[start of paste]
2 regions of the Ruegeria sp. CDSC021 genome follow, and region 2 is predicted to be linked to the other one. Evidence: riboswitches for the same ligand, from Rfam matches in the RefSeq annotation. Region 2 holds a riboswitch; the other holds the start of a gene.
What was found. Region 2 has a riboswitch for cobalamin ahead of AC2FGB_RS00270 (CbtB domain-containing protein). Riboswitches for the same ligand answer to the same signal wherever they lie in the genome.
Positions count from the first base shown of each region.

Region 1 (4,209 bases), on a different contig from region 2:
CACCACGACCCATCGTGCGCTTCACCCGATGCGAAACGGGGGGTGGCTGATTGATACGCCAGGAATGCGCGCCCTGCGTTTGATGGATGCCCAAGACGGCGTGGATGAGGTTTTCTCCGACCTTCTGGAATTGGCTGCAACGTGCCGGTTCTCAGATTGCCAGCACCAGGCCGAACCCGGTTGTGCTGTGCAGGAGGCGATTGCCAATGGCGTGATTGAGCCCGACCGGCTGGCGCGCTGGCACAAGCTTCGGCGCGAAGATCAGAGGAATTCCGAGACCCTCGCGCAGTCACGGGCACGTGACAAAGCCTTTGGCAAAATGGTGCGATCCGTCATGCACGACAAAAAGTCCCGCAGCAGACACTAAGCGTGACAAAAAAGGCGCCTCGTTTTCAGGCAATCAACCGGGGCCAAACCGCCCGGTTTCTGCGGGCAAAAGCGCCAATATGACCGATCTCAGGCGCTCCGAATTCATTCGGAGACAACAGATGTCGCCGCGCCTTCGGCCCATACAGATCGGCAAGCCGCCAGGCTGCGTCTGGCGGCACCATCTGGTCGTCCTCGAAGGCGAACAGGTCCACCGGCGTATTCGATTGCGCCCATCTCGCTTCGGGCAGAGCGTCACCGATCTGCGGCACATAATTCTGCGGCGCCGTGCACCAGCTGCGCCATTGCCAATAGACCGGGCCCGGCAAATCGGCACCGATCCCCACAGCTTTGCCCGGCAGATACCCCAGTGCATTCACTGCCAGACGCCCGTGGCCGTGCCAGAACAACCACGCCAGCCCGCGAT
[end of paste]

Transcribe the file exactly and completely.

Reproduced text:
2 regions of the Ruegeria sp. CDSC021 genome follow, and region 2 is predicted to be linked to the other one. Evidence: riboswitches for the same ligand, from Rfam matches in the RefSeq annotation. Region 2 holds a riboswitch; the other holds the start of a gene.
What was found. Region 2 has a riboswitch for cobalamin ahead of AC2FGB_RS00270 (CbtB domain-containing protein). Riboswitches for the same ligand answer to the same signal wherever they lie in the genome.
Positions count from the first base shown of each region.

Region 1 (4,209 bases), on a different contig from region 2:
CACCACGACCCATCGTGCGCTTCACCCGATGCGAAACGGGGGGTGGCTGATTGATACGCCAGGAATGCGCGCCCTGCGTTTGATGGATGCCCAAGACGGCGTGGATGAGGTTTTCTCCGACCTTCTGGAATTGGCTGCAACGTGCCGGTTCTCAGATTGCCAGCACCAGGCCGAACCCGGTTGTGCTGTGCAGGAGGCGATTGCCAATGGCGTGATTGAGCCCGACCGGCTGGCGCGCTGGCACAAGCTTCGGCGCGAAGATCAGAGGAATTCCGAGACCCTCGCGCAGTCACGGGCACGTGACAAAGCCTTTGGCAAAATGGTGCGATCCGTCATGCACGACAAAAAGTCCCGCAGCAGACACTAAGCGTGACAAAAAAGGCGCCTCGTTTTCAGGCAATCAACCGGGGCCAAACCGCCCGGTTTCTGCGGGCAAAAGCGCCAATATGACCGATCTCAGGCGCTCCGAATTCATTCGGAGACAACAGATGTCGCCGCGCCTTCGGCCCATACAGATCGGCAAGCCGCCAGGCTGCGTCTGGCGGCACCATCTGGTCGTCCTCGAAGGCGAACAGGTCCACCGGCGTATTCGATTGCGCCCATCTCGCTTCGGGCAGAGCGTCACCGATCTGCGGCACATAATTCTGCGGCGCCGTGCACCAGCTGCGCCATTGCCAATAGACCGGGCCCGGCAAATCGGCACCGATCCCCACAGCTTTGCCCGGCAGATACCCCAGTGCATTCACTGCCAGACGCCCGTGGCCGTGCCAGAACAACCACGCCAGCCCGCGAT